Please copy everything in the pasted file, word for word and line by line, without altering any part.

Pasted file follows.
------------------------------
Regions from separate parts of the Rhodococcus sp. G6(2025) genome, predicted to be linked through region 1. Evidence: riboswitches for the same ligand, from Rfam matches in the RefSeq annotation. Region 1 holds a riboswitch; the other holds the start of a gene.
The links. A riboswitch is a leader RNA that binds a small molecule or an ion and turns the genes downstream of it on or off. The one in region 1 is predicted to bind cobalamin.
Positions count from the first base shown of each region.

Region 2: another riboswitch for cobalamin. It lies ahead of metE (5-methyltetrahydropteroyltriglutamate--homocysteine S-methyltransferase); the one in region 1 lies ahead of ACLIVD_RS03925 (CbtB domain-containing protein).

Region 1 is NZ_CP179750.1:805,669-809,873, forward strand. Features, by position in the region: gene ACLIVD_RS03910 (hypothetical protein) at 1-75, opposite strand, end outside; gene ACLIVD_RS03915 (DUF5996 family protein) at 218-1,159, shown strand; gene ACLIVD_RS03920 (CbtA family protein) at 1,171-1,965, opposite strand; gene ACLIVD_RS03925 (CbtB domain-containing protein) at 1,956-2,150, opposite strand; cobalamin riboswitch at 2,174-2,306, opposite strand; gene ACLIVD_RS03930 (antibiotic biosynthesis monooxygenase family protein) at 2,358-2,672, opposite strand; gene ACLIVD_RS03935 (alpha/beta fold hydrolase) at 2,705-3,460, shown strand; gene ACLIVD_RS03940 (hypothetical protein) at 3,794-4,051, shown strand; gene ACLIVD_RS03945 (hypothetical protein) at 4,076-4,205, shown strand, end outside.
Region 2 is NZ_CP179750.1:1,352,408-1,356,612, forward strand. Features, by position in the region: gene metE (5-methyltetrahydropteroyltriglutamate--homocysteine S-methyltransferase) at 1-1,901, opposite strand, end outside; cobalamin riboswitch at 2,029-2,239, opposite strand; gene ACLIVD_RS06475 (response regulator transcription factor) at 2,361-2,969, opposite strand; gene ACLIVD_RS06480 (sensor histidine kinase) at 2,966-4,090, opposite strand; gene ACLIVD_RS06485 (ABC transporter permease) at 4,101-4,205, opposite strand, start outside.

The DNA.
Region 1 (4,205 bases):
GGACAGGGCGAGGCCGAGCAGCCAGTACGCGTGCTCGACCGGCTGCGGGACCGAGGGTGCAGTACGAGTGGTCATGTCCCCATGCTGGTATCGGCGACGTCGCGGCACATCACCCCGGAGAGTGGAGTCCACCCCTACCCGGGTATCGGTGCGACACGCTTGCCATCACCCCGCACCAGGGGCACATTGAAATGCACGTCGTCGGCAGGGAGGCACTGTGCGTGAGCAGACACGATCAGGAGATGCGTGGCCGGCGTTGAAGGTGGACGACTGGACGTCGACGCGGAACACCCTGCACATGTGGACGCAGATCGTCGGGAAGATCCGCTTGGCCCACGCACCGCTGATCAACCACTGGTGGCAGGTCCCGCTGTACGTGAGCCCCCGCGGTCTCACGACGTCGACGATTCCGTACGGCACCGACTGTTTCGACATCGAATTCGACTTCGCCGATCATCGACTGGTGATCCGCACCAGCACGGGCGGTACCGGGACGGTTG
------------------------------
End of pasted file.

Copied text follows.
Regions from separate parts of the Rhodococcus sp. G6(2025) genome, predicted to be linked through region 1. Evidence: riboswitches for the same ligand, from Rfam matches in the RefSeq annotation. Region 1 holds a riboswitch; the other holds the start of a gene.
The links. A riboswitch is a leader RNA that binds a small molecule or an ion and turns the genes downstream of it on or off. The one in region 1 is predicted to bind cobalamin.
Positions count from the first base shown of each region.

Region 2: another riboswitch for cobalamin. It lies ahead of metE (5-methyltetrahydropteroyltriglutamate--homocysteine S-methyltransferase); the one in region 1 lies ahead of ACLIVD_RS03925 (CbtB domain-containing protein).

Region 1 is NZ_CP179750.1:805,669-809,873, forward strand. Features, by position in the region: gene ACLIVD_RS03910 (hypothetical protein) at 1-75, opposite strand, end outside; gene ACLIVD_RS03915 (DUF5996 family protein) at 218-1,159, shown strand; gene ACLIVD_RS03920 (CbtA family protein) at 1,171-1,965, opposite strand; gene ACLIVD_RS03925 (CbtB domain-containing protein) at 1,956-2,150, opposite strand; cobalamin riboswitch at 2,174-2,306, opposite strand; gene ACLIVD_RS03930 (antibiotic biosynthesis monooxygenase family protein) at 2,358-2,672, opposite strand; gene ACLIVD_RS03935 (alpha/beta fold hydrolase) at 2,705-3,460, shown strand; gene ACLIVD_RS03940 (hypothetical protein) at 3,794-4,051, shown strand; gene ACLIVD_RS03945 (hypothetical protein) at 4,076-4,205, shown strand, end outside.
Region 2 is NZ_CP179750.1:1,352,408-1,356,612, forward strand. Features, by position in the region: gene metE (5-methyltetrahydropteroyltriglutamate--homocysteine S-methyltransferase) at 1-1,901, opposite strand, end outside; cobalamin riboswitch at 2,029-2,239, opposite strand; gene ACLIVD_RS06475 (response regulator transcription factor) at 2,361-2,969, opposite strand; gene ACLIVD_RS06480 (sensor histidine kinase) at 2,966-4,090, opposite strand; gene ACLIVD_RS06485 (ABC transporter permease) at 4,101-4,205, opposite strand, start outside.

The DNA.
Region 1 (4,205 bases):
GGACAGGGCGAGGCCGAGCAGCCAGTACGCGTGCTCGACCGGCTGCGGGACCGAGGGTGCAGTACGAGTGGTCATGTCCCCATGCTGGTATCGGCGACGTCGCGGCACATCACCCCGGAGAGTGGAGTCCACCCCTACCCGGGTATCGGTGCGACACGCTTGCCATCACCCCGCACCAGGGGCACATTGAAATGCACGTCGTCGGCAGGGAGGCACTGTGCGTGAGCAGACACGATCAGGAGATGCGTGGCCGGCGTTGAAGGTGGACGACTGGACGTCGACGCGGAACACCCTGCACATGTGGACGCAGATCGTCGGGAAGATCCGCTTGGCCCACGCACCGCTGATCAACCACTGGTGGCAGGTCCCGCTGTACGTGAGCCCCCGCGGTCTCACGACGTCGACGATTCCGTACGGCACCGACTGTTTCGACATCGAATTCGACTTCGCCGATCATCGACTGGTGATCCGCACCAGCACGGGCGGTACCGGGACGGTTG